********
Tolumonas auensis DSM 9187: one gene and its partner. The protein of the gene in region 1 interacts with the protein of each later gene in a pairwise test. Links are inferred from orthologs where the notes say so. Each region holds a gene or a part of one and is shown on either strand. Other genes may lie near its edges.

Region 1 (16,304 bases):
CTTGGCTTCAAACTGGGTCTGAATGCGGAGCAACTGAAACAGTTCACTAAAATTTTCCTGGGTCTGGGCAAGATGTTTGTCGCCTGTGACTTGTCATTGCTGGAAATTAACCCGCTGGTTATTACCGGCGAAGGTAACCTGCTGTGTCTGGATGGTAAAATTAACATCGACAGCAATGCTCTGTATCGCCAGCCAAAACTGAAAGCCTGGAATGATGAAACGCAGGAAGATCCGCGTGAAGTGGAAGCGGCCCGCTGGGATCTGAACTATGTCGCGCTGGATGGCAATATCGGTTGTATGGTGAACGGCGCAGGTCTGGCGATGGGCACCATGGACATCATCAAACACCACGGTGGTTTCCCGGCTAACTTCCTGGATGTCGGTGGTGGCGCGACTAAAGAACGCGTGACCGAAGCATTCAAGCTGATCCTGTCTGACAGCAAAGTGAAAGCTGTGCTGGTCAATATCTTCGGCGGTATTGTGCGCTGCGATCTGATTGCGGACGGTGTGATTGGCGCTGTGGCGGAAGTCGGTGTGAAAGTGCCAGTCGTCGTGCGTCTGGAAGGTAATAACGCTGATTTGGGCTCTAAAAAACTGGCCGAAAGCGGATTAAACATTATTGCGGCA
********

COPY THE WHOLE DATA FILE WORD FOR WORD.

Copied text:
Tolumonas auensis DSM 9187: one gene and its partner. The protein of the gene in region 1 interacts with the protein of each later gene in a pairwise test. Links are inferred from orthologs where the notes say so. Each region holds a gene or a part of one and is shown on either strand. Other genes may lie near its edges.

Region 1 (16,304 bases):
CTTGGCTTCAAACTGGGTCTGAATGCGGAGCAACTGAAACAGTTCACTAAAATTTTCCTGGGTCTGGGCAAGATGTTTGTCGCCTGTGACTTGTCATTGCTGGAAATTAACCCGCTGGTTATTACCGGCGAAGGTAACCTGCTGTGTCTGGATGGTAAAATTAACATCGACAGCAATGCTCTGTATCGCCAGCCAAAACTGAAAGCCTGGAATGATGAAACGCAGGAAGATCCGCGTGAAGTGGAAGCGGCCCGCTGGGATCTGAACTATGTCGCGCTGGATGGCAATATCGGTTGTATGGTGAACGGCGCAGGTCTGGCGATGGGCACCATGGACATCATCAAACACCACGGTGGTTTCCCGGCTAACTTCCTGGATGTCGGTGGTGGCGCGACTAAAGAACGCGTGACCGAAGCATTCAAGCTGATCCTGTCTGACAGCAAAGTGAAAGCTGTGCTGGTCAATATCTTCGGCGGTATTGTGCGCTGCGATCTGATTGCGGACGGTGTGATTGGCGCTGTGGCGGAAGTCGGTGTGAAAGTGCCAGTCGTCGTGCGTCTGGAAGGTAATAACGCTGATTTGGGCTCTAAAAAACTGGCCGAAAGCGGATTAAACATTATTGCGGCA